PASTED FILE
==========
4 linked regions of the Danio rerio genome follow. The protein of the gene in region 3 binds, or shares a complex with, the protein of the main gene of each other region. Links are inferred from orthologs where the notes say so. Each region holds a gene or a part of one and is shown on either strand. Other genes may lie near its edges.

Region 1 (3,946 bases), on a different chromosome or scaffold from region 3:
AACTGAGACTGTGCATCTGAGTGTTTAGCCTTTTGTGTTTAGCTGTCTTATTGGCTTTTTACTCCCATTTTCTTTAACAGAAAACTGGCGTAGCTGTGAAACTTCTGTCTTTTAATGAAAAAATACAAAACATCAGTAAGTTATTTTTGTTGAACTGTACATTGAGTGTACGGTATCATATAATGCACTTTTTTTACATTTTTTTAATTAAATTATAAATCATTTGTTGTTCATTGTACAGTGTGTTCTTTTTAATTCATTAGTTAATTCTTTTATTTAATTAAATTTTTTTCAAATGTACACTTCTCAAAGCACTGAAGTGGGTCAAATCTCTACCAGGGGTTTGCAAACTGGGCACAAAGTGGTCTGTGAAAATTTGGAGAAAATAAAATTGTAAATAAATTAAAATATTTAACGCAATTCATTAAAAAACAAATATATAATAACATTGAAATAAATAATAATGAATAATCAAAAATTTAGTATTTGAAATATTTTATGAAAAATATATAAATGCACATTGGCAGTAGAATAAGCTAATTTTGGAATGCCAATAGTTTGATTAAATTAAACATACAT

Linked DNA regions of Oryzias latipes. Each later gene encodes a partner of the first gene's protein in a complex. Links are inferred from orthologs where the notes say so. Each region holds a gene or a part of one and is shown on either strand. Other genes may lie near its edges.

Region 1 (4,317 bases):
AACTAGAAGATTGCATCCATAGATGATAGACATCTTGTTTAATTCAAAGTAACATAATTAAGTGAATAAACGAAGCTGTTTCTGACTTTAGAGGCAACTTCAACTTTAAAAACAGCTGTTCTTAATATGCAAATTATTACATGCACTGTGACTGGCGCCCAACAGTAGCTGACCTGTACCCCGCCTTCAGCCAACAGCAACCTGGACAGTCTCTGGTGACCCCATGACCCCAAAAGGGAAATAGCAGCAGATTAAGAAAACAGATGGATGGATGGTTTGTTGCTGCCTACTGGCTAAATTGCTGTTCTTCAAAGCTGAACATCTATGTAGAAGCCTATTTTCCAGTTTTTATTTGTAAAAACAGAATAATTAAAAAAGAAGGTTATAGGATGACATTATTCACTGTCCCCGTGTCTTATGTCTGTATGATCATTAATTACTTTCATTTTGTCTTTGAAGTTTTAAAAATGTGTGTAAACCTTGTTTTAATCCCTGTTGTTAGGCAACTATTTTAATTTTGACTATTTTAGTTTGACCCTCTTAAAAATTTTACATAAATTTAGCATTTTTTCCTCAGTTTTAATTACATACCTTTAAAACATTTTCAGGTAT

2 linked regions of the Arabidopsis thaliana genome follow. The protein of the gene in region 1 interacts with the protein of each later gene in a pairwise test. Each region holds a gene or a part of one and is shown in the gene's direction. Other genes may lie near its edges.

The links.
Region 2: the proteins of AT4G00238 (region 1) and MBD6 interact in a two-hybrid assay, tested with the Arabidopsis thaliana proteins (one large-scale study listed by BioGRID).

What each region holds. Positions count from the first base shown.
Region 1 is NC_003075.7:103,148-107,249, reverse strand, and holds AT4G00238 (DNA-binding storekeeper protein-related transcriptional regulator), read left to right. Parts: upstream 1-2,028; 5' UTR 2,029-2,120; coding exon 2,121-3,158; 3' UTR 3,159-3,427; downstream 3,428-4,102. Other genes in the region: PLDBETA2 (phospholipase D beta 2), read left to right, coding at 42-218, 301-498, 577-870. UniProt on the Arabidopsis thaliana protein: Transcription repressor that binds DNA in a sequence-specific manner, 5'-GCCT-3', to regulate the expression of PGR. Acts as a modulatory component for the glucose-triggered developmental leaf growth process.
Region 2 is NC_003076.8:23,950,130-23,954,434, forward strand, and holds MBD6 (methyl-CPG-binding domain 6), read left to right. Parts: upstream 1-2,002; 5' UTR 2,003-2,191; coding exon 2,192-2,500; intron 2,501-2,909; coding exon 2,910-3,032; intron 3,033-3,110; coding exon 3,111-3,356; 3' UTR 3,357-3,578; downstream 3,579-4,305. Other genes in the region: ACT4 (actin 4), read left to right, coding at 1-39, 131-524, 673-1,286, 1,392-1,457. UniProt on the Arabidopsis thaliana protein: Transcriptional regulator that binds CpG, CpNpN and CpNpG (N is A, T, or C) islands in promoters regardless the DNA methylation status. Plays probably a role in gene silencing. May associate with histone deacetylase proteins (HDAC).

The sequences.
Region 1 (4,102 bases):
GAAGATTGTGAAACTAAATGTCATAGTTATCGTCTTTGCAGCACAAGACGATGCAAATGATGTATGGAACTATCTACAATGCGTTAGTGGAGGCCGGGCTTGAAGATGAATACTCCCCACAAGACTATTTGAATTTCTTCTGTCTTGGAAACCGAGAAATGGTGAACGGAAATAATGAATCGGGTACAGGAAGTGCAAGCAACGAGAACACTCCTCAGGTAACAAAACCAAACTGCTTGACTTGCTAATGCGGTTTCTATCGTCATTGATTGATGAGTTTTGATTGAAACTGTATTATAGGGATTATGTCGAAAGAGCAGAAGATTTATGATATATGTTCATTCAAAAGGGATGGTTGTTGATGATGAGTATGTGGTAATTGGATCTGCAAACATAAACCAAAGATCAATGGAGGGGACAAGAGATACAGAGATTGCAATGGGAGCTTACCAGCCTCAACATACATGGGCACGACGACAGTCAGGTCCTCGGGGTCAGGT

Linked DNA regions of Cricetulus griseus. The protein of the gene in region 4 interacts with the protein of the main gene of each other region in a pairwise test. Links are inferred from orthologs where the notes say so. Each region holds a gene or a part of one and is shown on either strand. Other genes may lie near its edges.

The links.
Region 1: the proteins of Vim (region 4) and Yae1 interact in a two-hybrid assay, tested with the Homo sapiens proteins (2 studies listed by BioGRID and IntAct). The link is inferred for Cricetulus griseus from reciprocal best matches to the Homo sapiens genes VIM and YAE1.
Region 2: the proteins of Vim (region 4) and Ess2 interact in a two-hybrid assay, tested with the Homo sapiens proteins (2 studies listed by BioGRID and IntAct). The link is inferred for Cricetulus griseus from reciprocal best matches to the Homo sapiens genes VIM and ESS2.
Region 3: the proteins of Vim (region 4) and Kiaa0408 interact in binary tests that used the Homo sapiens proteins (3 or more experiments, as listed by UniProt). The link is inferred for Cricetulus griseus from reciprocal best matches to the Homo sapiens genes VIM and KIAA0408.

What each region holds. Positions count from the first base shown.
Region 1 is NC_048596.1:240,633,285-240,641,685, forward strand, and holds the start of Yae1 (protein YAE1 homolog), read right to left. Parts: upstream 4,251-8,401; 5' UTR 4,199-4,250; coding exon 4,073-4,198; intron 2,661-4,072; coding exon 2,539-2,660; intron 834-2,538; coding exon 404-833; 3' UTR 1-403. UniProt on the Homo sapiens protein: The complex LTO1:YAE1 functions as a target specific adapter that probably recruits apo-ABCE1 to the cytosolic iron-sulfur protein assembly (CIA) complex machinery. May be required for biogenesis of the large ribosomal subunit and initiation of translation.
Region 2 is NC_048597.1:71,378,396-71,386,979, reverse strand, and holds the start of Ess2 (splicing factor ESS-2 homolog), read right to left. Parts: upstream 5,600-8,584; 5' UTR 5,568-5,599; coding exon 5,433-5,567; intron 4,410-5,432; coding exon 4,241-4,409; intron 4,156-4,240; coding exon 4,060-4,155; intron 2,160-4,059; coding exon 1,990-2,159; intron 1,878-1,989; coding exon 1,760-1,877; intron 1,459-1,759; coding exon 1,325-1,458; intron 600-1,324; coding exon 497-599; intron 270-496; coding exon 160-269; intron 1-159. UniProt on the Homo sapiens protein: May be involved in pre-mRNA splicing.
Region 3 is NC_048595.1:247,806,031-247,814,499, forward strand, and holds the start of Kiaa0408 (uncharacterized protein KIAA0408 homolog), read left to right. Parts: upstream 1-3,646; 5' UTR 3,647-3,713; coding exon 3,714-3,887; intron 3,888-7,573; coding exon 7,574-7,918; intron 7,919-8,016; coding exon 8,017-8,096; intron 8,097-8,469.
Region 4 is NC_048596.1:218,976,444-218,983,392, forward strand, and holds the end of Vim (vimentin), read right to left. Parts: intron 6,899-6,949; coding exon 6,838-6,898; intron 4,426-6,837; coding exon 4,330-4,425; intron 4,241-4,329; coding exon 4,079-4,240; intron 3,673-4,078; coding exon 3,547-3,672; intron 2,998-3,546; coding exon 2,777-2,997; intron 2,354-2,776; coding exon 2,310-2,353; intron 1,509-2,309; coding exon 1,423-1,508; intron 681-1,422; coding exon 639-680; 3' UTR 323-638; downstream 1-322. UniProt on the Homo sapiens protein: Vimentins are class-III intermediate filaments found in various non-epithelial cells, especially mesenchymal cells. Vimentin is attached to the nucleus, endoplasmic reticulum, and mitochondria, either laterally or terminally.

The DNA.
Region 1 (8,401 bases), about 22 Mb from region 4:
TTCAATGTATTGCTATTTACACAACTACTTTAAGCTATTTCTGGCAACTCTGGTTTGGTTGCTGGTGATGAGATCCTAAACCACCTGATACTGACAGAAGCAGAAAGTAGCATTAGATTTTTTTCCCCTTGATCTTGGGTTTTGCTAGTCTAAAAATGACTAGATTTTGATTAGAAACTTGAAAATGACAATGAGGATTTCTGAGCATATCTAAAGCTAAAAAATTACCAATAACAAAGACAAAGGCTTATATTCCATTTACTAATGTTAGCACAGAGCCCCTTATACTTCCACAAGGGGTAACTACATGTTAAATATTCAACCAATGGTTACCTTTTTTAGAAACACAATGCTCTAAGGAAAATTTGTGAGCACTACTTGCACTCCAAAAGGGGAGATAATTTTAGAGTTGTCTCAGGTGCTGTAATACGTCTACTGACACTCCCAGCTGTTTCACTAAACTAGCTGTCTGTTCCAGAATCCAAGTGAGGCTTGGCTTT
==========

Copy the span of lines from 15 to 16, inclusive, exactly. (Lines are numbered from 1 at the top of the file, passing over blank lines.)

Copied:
GAAGATTGTGAAACTAAATGTCATAGTTATCGTCTTTGCAGCACAAGACGATGCAAATGATGTATGGAACTATCTACAATGCGTTAGTGGAGGCCGGGCTTGAAGATGAATACTCCCCACAAGACTATTTGAATTTCTTCTGTCTTGGAAACCGAGAAATGGTGAACGGAAATAATGAATCGGGTACAGGAAGTGCAAGCAACGAGAACACTCCTCAGGTAACAAAACCAAACTGCTTGACTTGCTAATGCGGTTTCTATCGTCATTGATTGATGAGTTTTGATTGAAACTGTATTATAGGGATTATGTCGAAAGAGCAGAAGATTTATGATATATGTTCATTCAAAAGGGATGGTTGTTGATGATGAGTATGTGGTAATTGGATCTGCAAACATAAACCAAAGATCAATGGAGGGGACAAGAGATACAGAGATTGCAATGGGAGCTTACCAGCCTCAACATACATGGGCACGACGACAGTCAGGTCCTCGGGGTCAGGT

Linked DNA regions of Cricetulus griseus. The protein of the gene in region 4 interacts with the protein of the main gene of each other region in a pairwise test. Links are inferred from orthologs where the notes say so. Each region holds a gene or a part of one and is shown on either strand. Other genes may lie near its edges.